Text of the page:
In return the British unpinned the 17-pounders and Rifle Co HQ. They then deployed the 6-pounders in ambush from the scrub behind the palm groves. No reserves arrived. The Honeys moved closer to the centre hoping to run out and get side shots on the Marders next turn or so. The British carriers were happy their commander forgot to give them orders. Unfortunately for the British, their mortars were unable to range in on the German infantry. But the 6-pounders fired on the German infantry and a Panzer III platoon, killing two of three Panzers and almost pinning the infantry. A 17-pounder finished the Panzer III platoon commander off and another managed to bail a Marder. In perhaps a risky move, the rifles then opened up on the German infantry killing a stand and pinning the platoon. The British commander was worried.
However, the German second turn was a mixed bag. The Luftwaffe would be turning up again. But the remaining up-armoured Panzer IIIs and the Panzer III HQ largely failed to cross into the relative safety of the palm grove leaving one up-armoured Panzer and the HQ tank exposed. The Tiger and escort Panzer III also failed at least one cross check so no German assaults would be possible this turn. The German infantry dug in to await proceedings and the bailed Marder remounted. Again shooting by the German ground forces was ineffective. However, the Stukas killed a 6-pounder, a 17-pounder and also pinned the rifle platoon and the HQ.
The British second turn was to prove pretty pivotal. All of the British platoons unpinned apart from the infantry who went to ground. The Churchill troop then arrived from reserves right where the British general wanted them, on the right flank, allowing flanking shots on the German up-armoured panzer III platoon and HQ panzer. In the excitement the Carriers again were over looked in the orders stakes. The subsequent shooting resulted in an up-armoured Panzer being brewed up and the German HQ Panzer bailed by the Churchills. The mortars ranged in this time and pinned the German infantry with another stand biting the desert dust. And between them the 6-pounders and 17-pounders were able to destroy the 88 and two Marders. The Honeys were too far away from the remaining Marder to hit it.
The start of the third German turn saw the Panzer III HQ remain bailed despite having Lucky, the remaining Marder running away, and the Luftwaffe thinking better of another sortie. The Tiger and escort, and the up-armoured Panzer IIIs were now exposed and really had to assault to attempt to squeak a win. German shooting was ineffective, but what to do. Both assaults went in, but only one Panzer III made its cross check in each case – crucially the Tiger failed a cross check once again – and both Panzer IIIs were then destroyed by defensive fire. A picture of this situation was captured by the British battlefield reporter.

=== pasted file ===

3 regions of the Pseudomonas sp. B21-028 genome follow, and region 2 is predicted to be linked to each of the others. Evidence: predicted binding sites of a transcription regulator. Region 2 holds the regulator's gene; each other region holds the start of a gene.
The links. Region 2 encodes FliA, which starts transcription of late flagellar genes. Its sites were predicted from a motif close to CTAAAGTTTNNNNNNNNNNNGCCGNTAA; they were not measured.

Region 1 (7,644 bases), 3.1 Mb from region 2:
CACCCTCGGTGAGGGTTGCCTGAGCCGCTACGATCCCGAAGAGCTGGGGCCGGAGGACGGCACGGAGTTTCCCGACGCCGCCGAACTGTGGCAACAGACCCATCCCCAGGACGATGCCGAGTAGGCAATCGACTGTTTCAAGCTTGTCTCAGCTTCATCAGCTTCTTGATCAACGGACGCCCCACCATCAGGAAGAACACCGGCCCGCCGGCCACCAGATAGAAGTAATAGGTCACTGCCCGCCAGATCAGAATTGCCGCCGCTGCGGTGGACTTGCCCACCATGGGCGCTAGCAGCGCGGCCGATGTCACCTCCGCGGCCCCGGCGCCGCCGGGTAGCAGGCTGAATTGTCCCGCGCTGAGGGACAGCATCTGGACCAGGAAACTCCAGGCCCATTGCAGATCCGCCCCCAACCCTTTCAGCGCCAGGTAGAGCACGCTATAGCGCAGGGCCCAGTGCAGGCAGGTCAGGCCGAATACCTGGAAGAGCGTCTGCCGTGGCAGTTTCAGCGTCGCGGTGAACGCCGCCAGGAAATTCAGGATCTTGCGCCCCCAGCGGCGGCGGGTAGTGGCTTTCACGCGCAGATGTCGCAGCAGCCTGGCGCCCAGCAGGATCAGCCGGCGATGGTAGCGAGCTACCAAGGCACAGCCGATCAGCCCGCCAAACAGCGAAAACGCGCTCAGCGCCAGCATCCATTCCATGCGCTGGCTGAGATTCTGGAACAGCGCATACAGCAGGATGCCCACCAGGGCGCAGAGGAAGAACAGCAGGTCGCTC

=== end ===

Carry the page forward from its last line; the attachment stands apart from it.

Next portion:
View of the stalled German attack at the end of the German third turn.
The British third turn saw the destruction of the remaining up-armoured Panzer III and the breaking of the unlucky German formation on the British guns. A British 8:1 victory. Huzzah!
C2 into C5
British list: Full Honey Squadron of 16 Honeys. Rifle company with two small rifle platoons, two platoons of 3 6-pounders each, and 12 Universal Carriers in four patrols. In support were a battery of 4 25-pounders, a Honey OP, a flight of Kittyhawks, and the Firestorm platoon of Indian Motor infantry.
German list: Panzer III company with a single HQ tank, a full platoon of 5 uparmored PZIIIs, a full platoon of 5 short-gun PZIIIs, a platoon of 3 PZIIIs with short 7.5cm guns, and a platoon of 3 PZ IIs for spearhead. In support, the Firestorm units of Stukas, and a DAK infantry platoon with transports.
The mission was Bridgehead, and the British set up their defenses,
The Panzer IIs spearheaded forward, and took the infantry, the HQ, and the uparmored Panzers with them on an end-around the hill.
Neither side saw their air support for the first five turns. The British reserves failed to arrive the first couple of turns. The infantry assaulted the 25 pounders and drove them from the field. The Panzers set in to bombard the 6-pounders at range. The German mortar pinned the British infantry on the near objective.
The British counterattacked the DAK infantry, but suffered horrendous casualties in defensive fire. The Panzers moved up on either flank of the hill, but then the first Honey Reserves arrived to the German rear. The alpha strike failed though, and the Panzers wheeled their turrets around and blasted the entire platoon.
To the British front, the platoon of 3 Panzers drove up and assaulted the other 6-pounder unit in the flank, wiping it out. A very bloody assault and counter-assault then took place between the Panzers and the British infantry. Eventually the Panzers broke off first, but at great expense to the British infantry.
Turn 6: Both sides poured reinforcements to the objective. The lone 75mm PZIII charged the British infantry and company HQ. The uparmored PZIIIs faced a platoon of Honeys in a close gunfight. This time, it was the British who broke first and retreated from the close assault. However, at the start of Turn 7, the British had at least two units still in contesting range of the objective. The Germans had three, the lone PZIII, the uparmored PZIIIs, and the gray PZIIIs charged in from the right.
In the German Turn 7, I stole the victory by killing or driving off the Universal carriers and infantry still in contesting range of the objective. It cost me the final 75mm PZIII. This unit, combined with losing the PZII scout platoon (proxied by PZ38ts), meant a 7-2 victory for the Germans. The only battle we have left to play is #4 with the right hook into C-6